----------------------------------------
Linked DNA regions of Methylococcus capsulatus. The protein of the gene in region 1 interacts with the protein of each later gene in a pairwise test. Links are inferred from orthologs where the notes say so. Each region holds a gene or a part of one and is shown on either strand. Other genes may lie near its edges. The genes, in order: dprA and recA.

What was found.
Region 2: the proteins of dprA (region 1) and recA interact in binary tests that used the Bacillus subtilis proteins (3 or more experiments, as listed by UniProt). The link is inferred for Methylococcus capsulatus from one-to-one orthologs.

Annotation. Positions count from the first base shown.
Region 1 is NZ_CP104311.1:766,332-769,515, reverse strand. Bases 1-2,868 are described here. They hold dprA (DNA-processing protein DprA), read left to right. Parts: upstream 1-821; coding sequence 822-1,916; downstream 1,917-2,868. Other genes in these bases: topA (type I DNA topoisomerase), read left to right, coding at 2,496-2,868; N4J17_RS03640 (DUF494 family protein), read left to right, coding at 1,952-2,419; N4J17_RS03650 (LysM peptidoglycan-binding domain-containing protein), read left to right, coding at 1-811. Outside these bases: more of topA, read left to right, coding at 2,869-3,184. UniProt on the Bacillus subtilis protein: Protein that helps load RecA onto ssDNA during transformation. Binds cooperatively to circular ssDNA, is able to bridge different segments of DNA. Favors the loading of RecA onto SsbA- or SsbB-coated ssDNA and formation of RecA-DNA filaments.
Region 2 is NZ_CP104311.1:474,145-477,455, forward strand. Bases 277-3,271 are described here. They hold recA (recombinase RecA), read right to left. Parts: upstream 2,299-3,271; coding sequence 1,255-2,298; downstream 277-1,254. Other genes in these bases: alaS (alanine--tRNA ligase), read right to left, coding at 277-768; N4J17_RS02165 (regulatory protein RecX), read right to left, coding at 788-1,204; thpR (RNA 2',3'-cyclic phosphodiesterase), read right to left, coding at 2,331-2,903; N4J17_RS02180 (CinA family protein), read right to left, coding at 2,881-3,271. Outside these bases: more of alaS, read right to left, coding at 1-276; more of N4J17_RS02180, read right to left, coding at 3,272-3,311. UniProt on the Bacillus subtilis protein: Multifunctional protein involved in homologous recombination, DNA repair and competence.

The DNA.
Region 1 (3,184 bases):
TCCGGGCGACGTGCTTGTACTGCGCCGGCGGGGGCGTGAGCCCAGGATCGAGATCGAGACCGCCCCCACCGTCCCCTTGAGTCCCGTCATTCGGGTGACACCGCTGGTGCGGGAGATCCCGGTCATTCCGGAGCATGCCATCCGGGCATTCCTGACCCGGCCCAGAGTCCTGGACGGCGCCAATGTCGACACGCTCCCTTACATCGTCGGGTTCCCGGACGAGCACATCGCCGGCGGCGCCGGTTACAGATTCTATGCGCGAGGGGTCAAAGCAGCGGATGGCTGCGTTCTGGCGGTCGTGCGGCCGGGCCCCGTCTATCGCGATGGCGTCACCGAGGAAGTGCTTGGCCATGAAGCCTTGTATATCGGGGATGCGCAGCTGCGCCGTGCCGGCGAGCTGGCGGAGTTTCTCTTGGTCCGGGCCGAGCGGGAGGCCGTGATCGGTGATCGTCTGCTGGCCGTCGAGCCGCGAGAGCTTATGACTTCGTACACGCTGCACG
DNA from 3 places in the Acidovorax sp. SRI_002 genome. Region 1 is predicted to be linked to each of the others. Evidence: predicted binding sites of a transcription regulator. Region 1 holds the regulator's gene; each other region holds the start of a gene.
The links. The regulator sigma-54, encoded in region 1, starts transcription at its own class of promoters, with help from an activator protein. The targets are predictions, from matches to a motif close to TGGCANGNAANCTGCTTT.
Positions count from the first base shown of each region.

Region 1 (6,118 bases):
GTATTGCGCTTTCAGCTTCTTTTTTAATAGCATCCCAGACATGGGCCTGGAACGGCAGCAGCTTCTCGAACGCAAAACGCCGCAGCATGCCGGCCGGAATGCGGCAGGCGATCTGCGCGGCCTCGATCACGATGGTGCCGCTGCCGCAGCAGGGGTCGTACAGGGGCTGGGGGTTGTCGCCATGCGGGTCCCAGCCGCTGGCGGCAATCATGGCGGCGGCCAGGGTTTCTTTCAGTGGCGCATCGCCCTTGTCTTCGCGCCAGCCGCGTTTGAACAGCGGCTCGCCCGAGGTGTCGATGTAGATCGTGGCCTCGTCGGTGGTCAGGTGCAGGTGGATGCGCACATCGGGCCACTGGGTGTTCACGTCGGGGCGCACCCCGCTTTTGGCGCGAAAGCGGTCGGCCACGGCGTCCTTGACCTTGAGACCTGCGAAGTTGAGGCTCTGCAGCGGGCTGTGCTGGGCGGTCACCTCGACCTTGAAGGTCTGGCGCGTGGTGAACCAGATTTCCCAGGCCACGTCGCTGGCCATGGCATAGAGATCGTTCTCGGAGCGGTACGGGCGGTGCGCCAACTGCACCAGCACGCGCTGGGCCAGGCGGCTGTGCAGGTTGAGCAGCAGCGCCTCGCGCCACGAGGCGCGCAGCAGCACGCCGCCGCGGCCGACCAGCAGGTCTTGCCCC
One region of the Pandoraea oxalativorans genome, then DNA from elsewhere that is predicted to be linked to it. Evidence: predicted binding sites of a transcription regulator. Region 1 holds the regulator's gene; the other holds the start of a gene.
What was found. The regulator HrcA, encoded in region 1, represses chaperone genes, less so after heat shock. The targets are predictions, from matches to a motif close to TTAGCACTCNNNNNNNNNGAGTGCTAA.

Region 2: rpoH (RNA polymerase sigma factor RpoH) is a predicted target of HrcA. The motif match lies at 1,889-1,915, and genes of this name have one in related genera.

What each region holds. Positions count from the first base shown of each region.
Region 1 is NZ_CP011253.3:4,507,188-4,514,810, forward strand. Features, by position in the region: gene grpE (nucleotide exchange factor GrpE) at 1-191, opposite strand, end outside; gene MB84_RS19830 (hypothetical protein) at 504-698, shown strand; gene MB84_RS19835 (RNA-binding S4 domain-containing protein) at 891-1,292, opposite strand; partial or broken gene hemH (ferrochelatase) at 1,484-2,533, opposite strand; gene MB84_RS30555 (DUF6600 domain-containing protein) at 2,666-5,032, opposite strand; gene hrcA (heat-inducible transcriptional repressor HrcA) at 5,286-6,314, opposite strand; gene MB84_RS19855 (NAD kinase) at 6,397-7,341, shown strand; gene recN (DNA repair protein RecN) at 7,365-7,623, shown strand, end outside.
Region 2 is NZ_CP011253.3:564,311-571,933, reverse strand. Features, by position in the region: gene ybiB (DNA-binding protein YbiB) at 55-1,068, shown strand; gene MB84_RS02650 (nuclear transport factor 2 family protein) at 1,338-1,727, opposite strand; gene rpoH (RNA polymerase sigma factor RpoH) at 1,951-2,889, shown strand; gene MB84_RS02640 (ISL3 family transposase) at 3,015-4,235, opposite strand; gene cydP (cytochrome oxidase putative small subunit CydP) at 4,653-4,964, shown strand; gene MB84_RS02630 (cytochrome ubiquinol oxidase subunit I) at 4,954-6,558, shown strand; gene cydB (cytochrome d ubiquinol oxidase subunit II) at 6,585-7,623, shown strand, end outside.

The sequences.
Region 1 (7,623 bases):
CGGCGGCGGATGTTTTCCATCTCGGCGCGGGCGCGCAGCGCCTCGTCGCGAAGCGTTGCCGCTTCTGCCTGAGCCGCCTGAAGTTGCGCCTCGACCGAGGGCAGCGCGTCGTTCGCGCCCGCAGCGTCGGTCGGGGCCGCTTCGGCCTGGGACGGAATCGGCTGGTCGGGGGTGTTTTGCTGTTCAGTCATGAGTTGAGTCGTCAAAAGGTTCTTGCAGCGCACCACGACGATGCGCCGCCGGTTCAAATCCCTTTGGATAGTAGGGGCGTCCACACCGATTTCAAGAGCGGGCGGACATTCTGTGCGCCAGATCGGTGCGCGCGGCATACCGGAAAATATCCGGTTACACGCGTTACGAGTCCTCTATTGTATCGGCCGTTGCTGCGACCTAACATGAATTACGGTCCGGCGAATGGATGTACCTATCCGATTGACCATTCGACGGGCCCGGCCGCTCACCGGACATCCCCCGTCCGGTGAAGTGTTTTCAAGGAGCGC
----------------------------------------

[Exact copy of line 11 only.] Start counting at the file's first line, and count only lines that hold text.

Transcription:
The links. The regulator sigma-54, encoded in region 1, starts transcription at its own class of promoters, with help from an activator protein. The targets are predictions, from matches to a motif close to TGGCANGNAANCTGCTTT.